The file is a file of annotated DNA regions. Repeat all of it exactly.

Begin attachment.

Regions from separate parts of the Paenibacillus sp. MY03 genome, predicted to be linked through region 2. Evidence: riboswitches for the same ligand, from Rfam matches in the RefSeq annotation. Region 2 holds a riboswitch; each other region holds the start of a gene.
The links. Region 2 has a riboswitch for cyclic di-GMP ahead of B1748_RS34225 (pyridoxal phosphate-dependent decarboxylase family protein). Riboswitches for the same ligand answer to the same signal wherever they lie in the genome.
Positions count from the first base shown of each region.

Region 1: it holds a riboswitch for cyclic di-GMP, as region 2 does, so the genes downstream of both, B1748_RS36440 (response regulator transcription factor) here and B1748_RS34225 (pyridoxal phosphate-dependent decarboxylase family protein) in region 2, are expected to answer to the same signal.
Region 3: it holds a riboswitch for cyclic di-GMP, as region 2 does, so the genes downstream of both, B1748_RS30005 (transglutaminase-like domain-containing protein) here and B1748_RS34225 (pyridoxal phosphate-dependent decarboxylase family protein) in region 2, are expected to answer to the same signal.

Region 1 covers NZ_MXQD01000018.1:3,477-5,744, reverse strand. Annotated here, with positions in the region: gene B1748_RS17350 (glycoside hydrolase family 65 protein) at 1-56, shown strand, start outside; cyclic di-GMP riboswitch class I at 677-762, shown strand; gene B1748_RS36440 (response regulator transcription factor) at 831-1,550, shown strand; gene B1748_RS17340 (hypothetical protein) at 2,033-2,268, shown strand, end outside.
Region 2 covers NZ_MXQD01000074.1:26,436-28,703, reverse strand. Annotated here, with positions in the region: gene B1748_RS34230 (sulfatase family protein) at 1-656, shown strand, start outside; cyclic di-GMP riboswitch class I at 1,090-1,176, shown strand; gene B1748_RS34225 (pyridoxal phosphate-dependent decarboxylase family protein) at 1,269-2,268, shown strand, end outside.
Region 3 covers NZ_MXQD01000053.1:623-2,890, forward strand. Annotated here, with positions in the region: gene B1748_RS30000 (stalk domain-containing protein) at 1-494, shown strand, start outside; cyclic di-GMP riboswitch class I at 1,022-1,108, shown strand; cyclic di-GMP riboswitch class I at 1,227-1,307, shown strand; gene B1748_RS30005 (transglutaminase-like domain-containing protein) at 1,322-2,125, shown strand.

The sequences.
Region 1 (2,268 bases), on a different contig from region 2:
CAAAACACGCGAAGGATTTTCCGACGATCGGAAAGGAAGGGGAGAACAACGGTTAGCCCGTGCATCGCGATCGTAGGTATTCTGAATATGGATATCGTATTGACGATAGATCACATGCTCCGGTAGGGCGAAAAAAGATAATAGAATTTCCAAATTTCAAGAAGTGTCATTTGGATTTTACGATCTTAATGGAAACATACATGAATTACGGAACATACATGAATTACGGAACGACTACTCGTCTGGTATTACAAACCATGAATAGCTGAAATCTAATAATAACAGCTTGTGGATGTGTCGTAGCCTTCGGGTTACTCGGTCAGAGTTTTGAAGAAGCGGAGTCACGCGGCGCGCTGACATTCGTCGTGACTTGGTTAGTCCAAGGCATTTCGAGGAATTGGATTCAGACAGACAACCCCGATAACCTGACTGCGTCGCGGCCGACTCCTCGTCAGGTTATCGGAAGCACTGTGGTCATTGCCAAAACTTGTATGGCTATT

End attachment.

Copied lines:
Regions from separate parts of the Paenibacillus sp. MY03 genome, predicted to be linked through region 2. Evidence: riboswitches for the same ligand, from Rfam matches in the RefSeq annotation. Region 2 holds a riboswitch; each other region holds the start of a gene.
The links. Region 2 has a riboswitch for cyclic di-GMP ahead of B1748_RS34225 (pyridoxal phosphate-dependent decarboxylase family protein). Riboswitches for the same ligand answer to the same signal wherever they lie in the genome.
Positions count from the first base shown of each region.

Region 1: it holds a riboswitch for cyclic di-GMP, as region 2 does, so the genes downstream of both, B1748_RS36440 (response regulator transcription factor) here and B1748_RS34225 (pyridoxal phosphate-dependent decarboxylase family protein) in region 2, are expected to answer to the same signal.
Region 3: it holds a riboswitch for cyclic di-GMP, as region 2 does, so the genes downstream of both, B1748_RS30005 (transglutaminase-like domain-containing protein) here and B1748_RS34225 (pyridoxal phosphate-dependent decarboxylase family protein) in region 2, are expected to answer to the same signal.

Region 1 covers NZ_MXQD01000018.1:3,477-5,744, reverse strand. Annotated here, with positions in the region: gene B1748_RS17350 (glycoside hydrolase family 65 protein) at 1-56, shown strand, start outside; cyclic di-GMP riboswitch class I at 677-762, shown strand; gene B1748_RS36440 (response regulator transcription factor) at 831-1,550, shown strand; gene B1748_RS17340 (hypothetical protein) at 2,033-2,268, shown strand, end outside.
Region 2 covers NZ_MXQD01000074.1:26,436-28,703, reverse strand. Annotated here, with positions in the region: gene B1748_RS34230 (sulfatase family protein) at 1-656, shown strand, start outside; cyclic di-GMP riboswitch class I at 1,090-1,176, shown strand; gene B1748_RS34225 (pyridoxal phosphate-dependent decarboxylase family protein) at 1,269-2,268, shown strand, end outside.
Region 3 covers NZ_MXQD01000053.1:623-2,890, forward strand. Annotated here, with positions in the region: gene B1748_RS30000 (stalk domain-containing protein) at 1-494, shown strand, start outside; cyclic di-GMP riboswitch class I at 1,022-1,108, shown strand; cyclic di-GMP riboswitch class I at 1,227-1,307, shown strand; gene B1748_RS30005 (transglutaminase-like domain-containing protein) at 1,322-2,125, shown strand.

The sequences.
Region 1 (2,268 bases), on a different contig from region 2:
CAAAACACGCGAAGGATTTTCCGACGATCGGAAAGGAAGGGGAGAACAACGGTTAGCCCGTGCATCGCGATCGTAGGTATTCTGAATATGGATATCGTATTGACGATAGATCACATGCTCCGGTAGGGCGAAAAAAGATAATAGAATTTCCAAATTTCAAGAAGTGTCATTTGGATTTTACGATCTTAATGGAAACATACATGAATTACGGAACATACATGAATTACGGAACGACTACTCGTCTGGTATTACAAACCATGAATAGCTGAAATCTAATAATAACAGCTTGTGGATGTGTCGTAGCCTTCGGGTTACTCGGTCAGAGTTTTGAAGAAGCGGAGTCACGCGGCGCGCTGACATTCGTCGTGACTTGGTTAGTCCAAGGCATTTCGAGGAATTGGATTCAGACAGACAACCCCGATAACCTGACTGCGTCGCGGCCGACTCCTCGTCAGGTTATCGGAAGCACTGTGGTCATTGCCAAAACTTGTATGGCTATT